New research is using Twitter to make maps of the national mood, according to The New York Times. The project, “Pulse of the Nation: U.S. Mood Throughout the Day Inferred from Twitter,” uses these social media messages to create maps that show mood levels across the United States over time.
The data — collected by researchers at Northeastern University and Harvard University — revealed interesting, if predictable, information about the national mood based on tweets. Americans are happiest on the weekends, with peak cheerfulness on Sunday mornings. Spirits take a dip on Monday and then remain lower for the next four days. Thursday evenings received the lowest mood rating, but scores moved steadily up throughout Friday as the work week waned.
Within each day, the research supported the idea of the afternoon slump: Twitter users recorded the happiest tweets in the early morning (6 a.m.) and late evening (9 p.m.). West coast mood patterns were usually three hours behind east coast patterns, in line with the time difference.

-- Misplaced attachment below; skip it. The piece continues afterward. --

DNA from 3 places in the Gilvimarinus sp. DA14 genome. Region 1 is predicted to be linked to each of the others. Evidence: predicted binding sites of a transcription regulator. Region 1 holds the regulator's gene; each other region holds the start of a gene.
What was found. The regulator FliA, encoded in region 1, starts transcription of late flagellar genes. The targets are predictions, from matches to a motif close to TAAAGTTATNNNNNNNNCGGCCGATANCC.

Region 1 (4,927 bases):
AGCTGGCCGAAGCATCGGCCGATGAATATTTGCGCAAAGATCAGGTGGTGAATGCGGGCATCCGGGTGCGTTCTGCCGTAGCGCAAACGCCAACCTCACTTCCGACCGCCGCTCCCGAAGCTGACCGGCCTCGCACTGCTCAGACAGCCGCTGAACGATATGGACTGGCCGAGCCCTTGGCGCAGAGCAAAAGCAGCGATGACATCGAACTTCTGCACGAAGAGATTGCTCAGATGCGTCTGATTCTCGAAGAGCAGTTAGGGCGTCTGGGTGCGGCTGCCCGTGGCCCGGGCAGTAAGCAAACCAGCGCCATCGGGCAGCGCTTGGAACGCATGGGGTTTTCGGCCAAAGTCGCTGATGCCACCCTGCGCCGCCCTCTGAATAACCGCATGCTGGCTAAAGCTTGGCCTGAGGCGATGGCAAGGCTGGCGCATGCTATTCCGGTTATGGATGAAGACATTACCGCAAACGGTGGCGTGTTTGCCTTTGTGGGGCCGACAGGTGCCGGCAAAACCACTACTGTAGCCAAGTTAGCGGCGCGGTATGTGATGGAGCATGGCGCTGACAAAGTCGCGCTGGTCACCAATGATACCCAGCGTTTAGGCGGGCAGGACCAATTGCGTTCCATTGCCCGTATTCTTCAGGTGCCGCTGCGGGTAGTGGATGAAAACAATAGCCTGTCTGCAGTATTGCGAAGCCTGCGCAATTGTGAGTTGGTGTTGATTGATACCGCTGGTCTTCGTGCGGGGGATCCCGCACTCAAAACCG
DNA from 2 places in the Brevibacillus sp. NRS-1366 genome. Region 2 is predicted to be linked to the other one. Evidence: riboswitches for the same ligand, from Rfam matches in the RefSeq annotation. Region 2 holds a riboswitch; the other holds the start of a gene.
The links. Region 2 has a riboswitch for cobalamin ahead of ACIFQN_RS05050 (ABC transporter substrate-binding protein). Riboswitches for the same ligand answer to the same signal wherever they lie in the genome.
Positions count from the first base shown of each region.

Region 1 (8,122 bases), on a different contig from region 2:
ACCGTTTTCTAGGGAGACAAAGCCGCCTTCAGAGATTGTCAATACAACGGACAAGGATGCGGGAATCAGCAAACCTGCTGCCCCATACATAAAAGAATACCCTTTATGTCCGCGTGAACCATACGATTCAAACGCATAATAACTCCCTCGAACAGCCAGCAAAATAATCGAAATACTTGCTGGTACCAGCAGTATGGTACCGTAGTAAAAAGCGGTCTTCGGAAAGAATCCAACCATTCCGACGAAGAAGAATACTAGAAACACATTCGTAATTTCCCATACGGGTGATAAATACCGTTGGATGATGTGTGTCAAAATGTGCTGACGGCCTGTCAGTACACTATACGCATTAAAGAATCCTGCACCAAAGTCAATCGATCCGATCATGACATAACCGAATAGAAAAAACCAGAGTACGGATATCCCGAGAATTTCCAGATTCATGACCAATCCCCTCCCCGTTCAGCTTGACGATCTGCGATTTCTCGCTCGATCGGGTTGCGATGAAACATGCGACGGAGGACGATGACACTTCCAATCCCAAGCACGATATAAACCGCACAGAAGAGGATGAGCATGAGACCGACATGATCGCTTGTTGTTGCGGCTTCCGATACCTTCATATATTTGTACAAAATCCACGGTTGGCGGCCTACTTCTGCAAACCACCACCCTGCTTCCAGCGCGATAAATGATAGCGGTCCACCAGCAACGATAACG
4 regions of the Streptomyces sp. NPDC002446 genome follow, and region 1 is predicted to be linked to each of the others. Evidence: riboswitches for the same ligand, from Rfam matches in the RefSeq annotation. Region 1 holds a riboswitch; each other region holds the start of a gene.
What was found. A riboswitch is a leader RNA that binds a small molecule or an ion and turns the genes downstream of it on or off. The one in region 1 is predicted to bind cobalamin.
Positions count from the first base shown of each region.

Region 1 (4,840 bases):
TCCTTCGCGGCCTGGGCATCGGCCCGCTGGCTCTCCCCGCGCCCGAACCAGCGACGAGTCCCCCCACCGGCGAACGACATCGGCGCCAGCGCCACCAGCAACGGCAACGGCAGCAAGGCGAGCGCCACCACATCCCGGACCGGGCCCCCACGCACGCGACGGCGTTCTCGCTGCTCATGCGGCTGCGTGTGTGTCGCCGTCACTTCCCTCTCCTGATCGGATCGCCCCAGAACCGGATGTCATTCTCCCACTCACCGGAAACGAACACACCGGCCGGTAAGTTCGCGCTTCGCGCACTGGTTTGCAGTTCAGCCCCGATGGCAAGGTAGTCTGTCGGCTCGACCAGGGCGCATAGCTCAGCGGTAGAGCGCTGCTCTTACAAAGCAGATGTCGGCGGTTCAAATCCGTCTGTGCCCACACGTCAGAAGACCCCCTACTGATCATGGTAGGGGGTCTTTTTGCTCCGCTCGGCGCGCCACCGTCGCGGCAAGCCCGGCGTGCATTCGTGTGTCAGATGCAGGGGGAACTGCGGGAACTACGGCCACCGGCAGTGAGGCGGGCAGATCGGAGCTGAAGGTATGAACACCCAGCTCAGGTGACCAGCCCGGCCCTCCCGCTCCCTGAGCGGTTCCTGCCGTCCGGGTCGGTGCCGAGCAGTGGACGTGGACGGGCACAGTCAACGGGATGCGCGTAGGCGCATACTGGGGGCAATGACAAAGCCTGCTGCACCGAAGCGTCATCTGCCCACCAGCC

To compile their mood maps, the researchers used 300 million tweets taken from September 2006 to August 2009. The mood of each tweet was determined according to Affective Norms for English Words (ANEW), a program provided by the NIMH Center for the Study of Emotion and Attention. The number of positive or negative words each tweet had determined the overall mood score of that message.
Of course, the project can’t quite track the national mood since not everybody uses Twitter. The ANEW process also probably can’t detect sarcasm all that well. And since the most recent data used is almost a year old, it’s possible to think that maybe Twitter users in the United States have gotten happier — or at least less predictable — in the past year.